The story of Oswald entered into the local repertoire and the song's importance highlights one of the "few event songs" in the early Cajun music era. It seems that in December of 1934, Cecilia native Oswald Devillier Jr. was killed by a beating after attending a dance near his home.1,2 According to records, Oswald was "beaten with posts" by the six accused men.3 Articles tell of the grand jury action which found a true bill against three of the men and a no-true bill against the other three who were allegedly involved in May of 1935. Three men, Eugene Dupuis, Bennett Talley and Simon Guidry were sentenced to hard labor in Angola.3
I once had a true pal named Oswald,A boy with a heart made of gold,Whenever his honor was at stake,He fought like a man brave and bold.One evening he took out his sweetheart,A wagon club dance was his goal,But fate had a point in Nina’s Grand Point,A tragedy cruel and cold.A mug pulled a long white new saber,Caused trouble among friends and foes,He somehow perceived the danger,For home he decided to go.Three hostile men prompted by liquor,They lay in wait for their prey,I closed my eyes to the slaughter and cried,Was far too atrocious to say.For long weeks and cold in deep slumber,You, neither mother nor friend,His sweetheart at his bedside kept praying,Good God, won't you please save my man.His eyes fast and firmly towards heaven,His hands became stiffen and cold,He passed with a sigh to his maker on high,He fought like a man brave and bold.What alcohol do to good people,In pain it will leave you torn,A good man of fortune may bolster,And wake up behind prison bars.Dear Oswald, in your place in heaven,Down as to where your killers now hide,May they be forgiven by God and by man,They were friends of yours and of mine.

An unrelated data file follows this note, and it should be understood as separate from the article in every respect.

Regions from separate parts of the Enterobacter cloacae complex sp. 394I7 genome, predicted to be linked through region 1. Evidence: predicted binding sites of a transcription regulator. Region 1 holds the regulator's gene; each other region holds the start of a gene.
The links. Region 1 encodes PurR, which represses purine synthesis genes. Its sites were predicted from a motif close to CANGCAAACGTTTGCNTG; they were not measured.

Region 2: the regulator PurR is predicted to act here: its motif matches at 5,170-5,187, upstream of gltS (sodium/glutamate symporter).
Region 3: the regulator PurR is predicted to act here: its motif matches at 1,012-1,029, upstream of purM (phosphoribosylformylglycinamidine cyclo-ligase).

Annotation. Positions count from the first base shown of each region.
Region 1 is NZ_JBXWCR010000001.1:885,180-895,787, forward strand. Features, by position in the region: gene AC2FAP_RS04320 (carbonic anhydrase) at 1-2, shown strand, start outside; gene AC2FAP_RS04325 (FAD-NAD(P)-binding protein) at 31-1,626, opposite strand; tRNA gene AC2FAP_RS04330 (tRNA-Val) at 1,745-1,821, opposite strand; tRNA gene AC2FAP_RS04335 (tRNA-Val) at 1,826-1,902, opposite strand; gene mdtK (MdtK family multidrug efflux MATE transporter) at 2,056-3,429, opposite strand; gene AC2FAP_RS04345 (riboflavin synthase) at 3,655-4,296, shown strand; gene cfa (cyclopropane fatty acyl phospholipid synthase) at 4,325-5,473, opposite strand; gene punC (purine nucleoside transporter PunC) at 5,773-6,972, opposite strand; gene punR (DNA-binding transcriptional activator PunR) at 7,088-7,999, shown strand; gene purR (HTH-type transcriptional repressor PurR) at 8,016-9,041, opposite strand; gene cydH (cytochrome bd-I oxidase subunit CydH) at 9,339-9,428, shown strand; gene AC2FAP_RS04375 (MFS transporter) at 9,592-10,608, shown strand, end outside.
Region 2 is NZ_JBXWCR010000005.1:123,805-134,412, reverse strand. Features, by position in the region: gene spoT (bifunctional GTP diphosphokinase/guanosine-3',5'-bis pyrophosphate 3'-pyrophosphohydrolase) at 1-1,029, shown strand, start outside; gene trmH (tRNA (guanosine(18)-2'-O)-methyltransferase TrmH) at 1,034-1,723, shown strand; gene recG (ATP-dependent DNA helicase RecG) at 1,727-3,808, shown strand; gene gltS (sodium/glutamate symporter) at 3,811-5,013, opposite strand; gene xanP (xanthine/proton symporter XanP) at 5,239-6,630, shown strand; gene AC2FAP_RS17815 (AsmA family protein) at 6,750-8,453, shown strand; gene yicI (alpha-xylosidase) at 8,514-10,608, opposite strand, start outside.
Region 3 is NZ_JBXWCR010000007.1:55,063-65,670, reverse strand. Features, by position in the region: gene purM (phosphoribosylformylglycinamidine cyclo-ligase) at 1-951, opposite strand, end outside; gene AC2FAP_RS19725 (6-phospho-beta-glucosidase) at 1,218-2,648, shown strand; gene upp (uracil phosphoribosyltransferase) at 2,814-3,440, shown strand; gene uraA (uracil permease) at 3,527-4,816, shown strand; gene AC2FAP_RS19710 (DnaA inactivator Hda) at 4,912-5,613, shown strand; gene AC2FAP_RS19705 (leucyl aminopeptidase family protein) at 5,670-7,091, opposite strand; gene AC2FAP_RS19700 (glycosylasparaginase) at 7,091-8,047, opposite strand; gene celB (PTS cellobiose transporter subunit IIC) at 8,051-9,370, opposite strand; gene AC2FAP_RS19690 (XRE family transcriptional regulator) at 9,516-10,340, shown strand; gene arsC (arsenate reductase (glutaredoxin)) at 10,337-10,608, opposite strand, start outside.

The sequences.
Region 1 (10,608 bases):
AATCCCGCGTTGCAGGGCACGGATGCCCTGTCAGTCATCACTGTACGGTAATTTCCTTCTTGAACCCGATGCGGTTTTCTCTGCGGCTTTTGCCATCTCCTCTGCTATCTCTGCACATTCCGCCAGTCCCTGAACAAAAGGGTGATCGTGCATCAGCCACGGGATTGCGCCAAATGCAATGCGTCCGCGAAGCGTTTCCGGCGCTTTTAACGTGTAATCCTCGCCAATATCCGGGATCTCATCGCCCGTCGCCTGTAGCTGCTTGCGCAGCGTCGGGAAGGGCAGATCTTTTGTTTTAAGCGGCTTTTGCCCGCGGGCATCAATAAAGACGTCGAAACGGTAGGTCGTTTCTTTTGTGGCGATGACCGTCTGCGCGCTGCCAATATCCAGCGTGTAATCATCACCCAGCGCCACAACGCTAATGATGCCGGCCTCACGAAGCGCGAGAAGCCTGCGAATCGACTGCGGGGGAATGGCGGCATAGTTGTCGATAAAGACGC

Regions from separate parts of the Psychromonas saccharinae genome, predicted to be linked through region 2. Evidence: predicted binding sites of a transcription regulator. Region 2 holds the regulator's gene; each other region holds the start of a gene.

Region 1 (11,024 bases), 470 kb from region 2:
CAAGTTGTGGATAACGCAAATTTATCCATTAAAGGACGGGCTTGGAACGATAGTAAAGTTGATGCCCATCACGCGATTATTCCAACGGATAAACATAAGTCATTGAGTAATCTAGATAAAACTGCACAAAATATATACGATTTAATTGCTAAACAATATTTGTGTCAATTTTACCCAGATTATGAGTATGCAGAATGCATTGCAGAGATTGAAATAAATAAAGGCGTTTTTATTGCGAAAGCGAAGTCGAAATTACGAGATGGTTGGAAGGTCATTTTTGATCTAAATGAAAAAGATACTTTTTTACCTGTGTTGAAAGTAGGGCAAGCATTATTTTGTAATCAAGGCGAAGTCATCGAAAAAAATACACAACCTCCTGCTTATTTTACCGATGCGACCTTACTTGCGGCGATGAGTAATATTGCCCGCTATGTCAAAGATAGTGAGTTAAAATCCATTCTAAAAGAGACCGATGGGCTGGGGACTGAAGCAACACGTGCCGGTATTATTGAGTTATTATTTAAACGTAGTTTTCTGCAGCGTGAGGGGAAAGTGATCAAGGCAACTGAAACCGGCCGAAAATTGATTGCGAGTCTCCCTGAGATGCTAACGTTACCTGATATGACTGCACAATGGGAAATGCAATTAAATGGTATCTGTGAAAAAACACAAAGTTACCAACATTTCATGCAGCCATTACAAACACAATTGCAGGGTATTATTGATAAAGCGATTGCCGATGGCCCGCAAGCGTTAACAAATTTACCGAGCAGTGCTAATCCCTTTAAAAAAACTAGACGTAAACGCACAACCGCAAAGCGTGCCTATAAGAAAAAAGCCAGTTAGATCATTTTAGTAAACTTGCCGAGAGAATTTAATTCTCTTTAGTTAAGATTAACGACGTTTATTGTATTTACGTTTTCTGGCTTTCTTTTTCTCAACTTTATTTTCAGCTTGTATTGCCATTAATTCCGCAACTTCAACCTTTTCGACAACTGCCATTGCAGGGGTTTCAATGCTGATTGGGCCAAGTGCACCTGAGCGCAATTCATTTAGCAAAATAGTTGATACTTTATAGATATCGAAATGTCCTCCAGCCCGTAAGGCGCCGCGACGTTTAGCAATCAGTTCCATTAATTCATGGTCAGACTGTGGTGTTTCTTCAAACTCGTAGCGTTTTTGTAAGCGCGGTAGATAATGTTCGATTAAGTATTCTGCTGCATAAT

May 20, 1936
The following year, the Dixie Ramblers began advertising their new song. As Lalonde's song became increasingly popular, word reached the accused murderers upon their release from prison. However, the three inmates didn't take to kindly to the song written about their exploits and any future publicity was quickly extinguished. Fiddler and Rambler front man Hector Duhon explained to folklorist Nicholas Spitzer,
They had got out of the pen and they came to the dance one night and told us, "Don't play that number if you want to stay here tonight!"4
Both Hector Stutes and Lester Lalonde would leave the band and join Clovis Bailey's Southern Serenaders in the late 1930s.
- Teche News (St. Martinville, Louisiana) 22 Dec 1934
- Teche News (St. Martinville, Louisiana) 10 Oct 1984
- The Daily Advertiser (Lafayette, Louisiana) 23 May 1935
- Cajun Breakdown: The Emergence of an American-Made Music By Ryan Andre Brasseaux
- Lyrics by Jeremy R
BS-99220-1 The Death Of Oswald | Bluebird B-2181-A
BS-99218-1 Lalita | Bluebird B-2181-B